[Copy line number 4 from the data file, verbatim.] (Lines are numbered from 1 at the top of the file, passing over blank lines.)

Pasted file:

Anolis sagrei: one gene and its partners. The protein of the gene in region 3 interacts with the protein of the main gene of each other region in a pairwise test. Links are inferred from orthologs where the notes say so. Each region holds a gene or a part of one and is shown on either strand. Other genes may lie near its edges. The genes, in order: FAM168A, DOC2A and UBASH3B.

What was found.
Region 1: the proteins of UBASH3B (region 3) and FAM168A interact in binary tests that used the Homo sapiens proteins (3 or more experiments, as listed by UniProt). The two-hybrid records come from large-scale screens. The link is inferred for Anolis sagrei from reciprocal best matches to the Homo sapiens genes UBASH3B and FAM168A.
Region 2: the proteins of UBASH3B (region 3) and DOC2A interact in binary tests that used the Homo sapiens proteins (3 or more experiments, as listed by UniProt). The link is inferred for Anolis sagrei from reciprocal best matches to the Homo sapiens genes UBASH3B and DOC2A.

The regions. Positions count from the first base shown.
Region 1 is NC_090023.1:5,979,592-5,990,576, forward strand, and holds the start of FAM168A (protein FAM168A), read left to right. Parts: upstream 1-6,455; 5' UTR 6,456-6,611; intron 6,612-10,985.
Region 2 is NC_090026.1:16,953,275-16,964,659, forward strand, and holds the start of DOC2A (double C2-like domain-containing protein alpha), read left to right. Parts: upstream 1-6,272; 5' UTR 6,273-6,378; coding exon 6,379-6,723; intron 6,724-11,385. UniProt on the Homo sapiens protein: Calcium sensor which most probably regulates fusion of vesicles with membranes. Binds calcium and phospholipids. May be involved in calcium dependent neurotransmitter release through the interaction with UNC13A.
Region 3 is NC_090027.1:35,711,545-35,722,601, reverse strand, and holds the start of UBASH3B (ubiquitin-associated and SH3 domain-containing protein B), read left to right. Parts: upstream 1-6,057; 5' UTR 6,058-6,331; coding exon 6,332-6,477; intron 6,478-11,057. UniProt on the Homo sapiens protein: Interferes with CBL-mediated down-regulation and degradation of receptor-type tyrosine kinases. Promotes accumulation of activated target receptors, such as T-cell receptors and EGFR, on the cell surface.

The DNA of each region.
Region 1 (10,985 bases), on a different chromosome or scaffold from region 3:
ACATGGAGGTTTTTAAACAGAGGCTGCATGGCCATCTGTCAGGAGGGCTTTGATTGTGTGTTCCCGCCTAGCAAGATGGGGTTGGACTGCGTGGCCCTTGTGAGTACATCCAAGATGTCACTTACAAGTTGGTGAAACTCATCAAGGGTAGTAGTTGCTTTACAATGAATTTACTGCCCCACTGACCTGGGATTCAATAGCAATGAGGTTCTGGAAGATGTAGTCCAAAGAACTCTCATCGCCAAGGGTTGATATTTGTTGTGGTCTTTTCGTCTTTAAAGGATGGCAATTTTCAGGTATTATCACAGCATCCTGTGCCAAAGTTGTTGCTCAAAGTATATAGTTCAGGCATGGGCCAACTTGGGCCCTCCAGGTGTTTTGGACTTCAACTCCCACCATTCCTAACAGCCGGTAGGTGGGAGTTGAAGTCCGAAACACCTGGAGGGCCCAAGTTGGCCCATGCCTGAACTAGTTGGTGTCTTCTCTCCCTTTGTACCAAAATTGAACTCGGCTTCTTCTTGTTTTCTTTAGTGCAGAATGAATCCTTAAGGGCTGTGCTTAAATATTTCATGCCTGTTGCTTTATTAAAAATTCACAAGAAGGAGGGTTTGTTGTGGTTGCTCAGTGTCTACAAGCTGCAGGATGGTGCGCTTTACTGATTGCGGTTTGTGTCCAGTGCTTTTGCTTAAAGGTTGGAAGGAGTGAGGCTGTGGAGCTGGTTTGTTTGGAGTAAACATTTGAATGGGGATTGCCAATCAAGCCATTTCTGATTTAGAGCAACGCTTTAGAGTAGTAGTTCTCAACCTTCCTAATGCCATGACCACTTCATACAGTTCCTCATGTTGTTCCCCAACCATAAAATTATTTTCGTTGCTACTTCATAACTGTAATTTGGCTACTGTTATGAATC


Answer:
Region 2: the proteins of UBASH3B (region 3) and DOC2A interact in binary tests that used the Homo sapiens proteins (3 or more experiments, as listed by UniProt). The link is inferred for Anolis sagrei from reciprocal best matches to the Homo sapiens genes UBASH3B and DOC2A.